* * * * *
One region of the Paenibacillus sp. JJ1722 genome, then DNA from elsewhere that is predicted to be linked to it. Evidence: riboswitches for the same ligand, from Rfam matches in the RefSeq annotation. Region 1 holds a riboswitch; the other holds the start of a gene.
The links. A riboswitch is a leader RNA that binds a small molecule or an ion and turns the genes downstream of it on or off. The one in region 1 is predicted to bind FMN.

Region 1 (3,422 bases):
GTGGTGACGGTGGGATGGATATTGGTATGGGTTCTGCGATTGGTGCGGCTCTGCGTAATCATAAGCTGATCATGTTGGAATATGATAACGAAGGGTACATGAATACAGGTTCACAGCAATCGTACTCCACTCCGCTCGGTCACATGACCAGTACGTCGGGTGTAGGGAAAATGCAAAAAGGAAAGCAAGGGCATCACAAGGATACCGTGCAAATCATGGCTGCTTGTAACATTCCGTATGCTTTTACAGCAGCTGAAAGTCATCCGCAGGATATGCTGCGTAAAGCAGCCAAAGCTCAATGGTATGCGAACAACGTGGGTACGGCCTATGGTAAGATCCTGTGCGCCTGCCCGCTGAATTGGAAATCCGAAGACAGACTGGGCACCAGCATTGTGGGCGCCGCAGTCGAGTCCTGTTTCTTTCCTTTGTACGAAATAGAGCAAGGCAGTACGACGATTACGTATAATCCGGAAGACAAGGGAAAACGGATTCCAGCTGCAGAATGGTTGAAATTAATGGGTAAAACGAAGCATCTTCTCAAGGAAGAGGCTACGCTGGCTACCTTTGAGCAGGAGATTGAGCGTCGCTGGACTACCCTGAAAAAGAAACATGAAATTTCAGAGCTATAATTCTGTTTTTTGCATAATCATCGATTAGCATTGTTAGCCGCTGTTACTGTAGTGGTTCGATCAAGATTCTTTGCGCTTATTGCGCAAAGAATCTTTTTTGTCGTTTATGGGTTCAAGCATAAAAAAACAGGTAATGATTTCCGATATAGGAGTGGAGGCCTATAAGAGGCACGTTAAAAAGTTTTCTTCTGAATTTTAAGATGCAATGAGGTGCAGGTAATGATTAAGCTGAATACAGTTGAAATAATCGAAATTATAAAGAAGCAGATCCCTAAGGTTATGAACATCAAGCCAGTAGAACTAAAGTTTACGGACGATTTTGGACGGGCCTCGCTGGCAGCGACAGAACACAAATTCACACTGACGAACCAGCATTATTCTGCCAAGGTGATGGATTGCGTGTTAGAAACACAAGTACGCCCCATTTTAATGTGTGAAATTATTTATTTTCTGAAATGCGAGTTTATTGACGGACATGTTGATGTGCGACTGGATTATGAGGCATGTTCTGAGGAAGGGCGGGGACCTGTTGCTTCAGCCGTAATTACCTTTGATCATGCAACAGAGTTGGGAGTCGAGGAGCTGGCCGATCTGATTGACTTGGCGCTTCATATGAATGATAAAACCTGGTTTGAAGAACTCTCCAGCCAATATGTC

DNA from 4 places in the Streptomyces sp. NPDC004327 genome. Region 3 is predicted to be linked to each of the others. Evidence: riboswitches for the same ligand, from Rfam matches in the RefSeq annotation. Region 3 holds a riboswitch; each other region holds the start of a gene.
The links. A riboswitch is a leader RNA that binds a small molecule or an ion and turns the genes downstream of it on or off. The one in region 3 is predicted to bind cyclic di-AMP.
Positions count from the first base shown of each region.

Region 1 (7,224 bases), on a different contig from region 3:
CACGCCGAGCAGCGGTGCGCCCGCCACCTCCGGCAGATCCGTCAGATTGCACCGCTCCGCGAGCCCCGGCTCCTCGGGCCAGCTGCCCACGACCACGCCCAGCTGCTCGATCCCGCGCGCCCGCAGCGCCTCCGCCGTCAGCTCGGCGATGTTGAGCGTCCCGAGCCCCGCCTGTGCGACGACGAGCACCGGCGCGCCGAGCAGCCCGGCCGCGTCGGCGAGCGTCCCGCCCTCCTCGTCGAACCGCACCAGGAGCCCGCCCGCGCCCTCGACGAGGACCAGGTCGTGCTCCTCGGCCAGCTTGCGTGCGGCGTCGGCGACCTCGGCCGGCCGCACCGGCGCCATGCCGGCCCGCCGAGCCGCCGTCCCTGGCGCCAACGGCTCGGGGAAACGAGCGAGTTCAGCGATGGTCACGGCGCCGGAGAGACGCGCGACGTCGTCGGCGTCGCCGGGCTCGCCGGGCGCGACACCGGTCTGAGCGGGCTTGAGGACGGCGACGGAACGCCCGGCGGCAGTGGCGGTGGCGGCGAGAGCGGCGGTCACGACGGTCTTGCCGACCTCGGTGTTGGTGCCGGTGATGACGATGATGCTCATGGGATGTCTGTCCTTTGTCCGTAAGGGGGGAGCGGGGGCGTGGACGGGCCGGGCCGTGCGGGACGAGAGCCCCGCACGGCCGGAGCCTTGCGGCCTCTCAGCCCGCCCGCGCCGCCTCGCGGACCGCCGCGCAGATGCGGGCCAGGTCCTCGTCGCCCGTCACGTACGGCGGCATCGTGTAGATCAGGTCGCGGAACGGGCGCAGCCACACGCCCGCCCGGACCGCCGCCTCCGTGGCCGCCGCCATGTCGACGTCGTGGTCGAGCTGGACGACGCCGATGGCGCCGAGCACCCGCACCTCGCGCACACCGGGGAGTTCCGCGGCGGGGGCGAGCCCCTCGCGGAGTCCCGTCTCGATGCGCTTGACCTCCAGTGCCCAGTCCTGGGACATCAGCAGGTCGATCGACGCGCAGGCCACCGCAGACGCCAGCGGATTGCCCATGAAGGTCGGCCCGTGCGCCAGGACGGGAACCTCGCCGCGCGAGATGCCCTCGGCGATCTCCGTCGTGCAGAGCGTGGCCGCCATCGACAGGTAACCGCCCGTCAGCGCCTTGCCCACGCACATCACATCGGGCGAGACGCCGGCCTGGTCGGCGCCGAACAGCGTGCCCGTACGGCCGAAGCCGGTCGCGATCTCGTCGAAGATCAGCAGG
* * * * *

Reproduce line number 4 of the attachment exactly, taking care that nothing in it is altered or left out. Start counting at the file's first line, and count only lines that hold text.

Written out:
GTGGTGACGGTGGGATGGATATTGGTATGGGTTCTGCGATTGGTGCGGCTCTGCGTAATCATAAGCTGATCATGTTGGAATATGATAACGAAGGGTACATGAATACAGGTTCACAGCAATCGTACTCCACTCCGCTCGGTCACATGACCAGTACGTCGGGTGTAGGGAAAATGCAAAAAGGAAAGCAAGGGCATCACAAGGATACCGTGCAAATCATGGCTGCTTGTAACATTCCGTATGCTTTTACAGCAGCTGAAAGTCATCCGCAGGATATGCTGCGTAAAGCAGCCAAAGCTCAATGGTATGCGAACAACGTGGGTACGGCCTATGGTAAGATCCTGTGCGCCTGCCCGCTGAATTGGAAATCCGAAGACAGACTGGGCACCAGCATTGTGGGCGCCGCAGTCGAGTCCTGTTTCTTTCCTTTGTACGAAATAGAGCAAGGCAGTACGACGATTACGTATAATCCGGAAGACAAGGGAAAACGGATTCCAGCTGCAGAATGGTTGAAATTAATGGGTAAAACGAAGCATCTTCTCAAGGAAGAGGCTACGCTGGCTACCTTTGAGCAGGAGATTGAGCGTCGCTGGACTACCCTGAAAAAGAAACATGAAATTTCAGAGCTATAATTCTGTTTTTTGCATAATCATCGATTAGCATTGTTAGCCGCTGTTACTGTAGTGGTTCGATCAAGATTCTTTGCGCTTATTGCGCAAAGAATCTTTTTTGTCGTTTATGGGTTCAAGCATAAAAAAACAGGTAATGATTTCCGATATAGGAGTGGAGGCCTATAAGAGGCACGTTAAAAAGTTTTCTTCTGAATTTTAAGATGCAATGAGGTGCAGGTAATGATTAAGCTGAATACAGTTGAAATAATCGAAATTATAAAGAAGCAGATCCCTAAGGTTATGAACATCAAGCCAGTAGAACTAAAGTTTACGGACGATTTTGGACGGGCCTCGCTGGCAGCGACAGAACACAAATTCACACTGACGAACCAGCATTATTCTGCCAAGGTGATGGATTGCGTGTTAGAAACACAAGTACGCCCCATTTTAATGTGTGAAATTATTTATTTTCTGAAATGCGAGTTTATTGACGGACATGTTGATGTGCGACTGGATTATGAGGCATGTTCTGAGGAAGGGCGGGGACCTGTTGCTTCAGCCGTAATTACCTTTGATCATGCAACAGAGTTGGGAGTCGAGGAGCTGGCCGATCTGATTGACTTGGCGCTTCATATGAATGATAAAACCTGGTTTGAAGAACTCTCCAGCCAATATGTC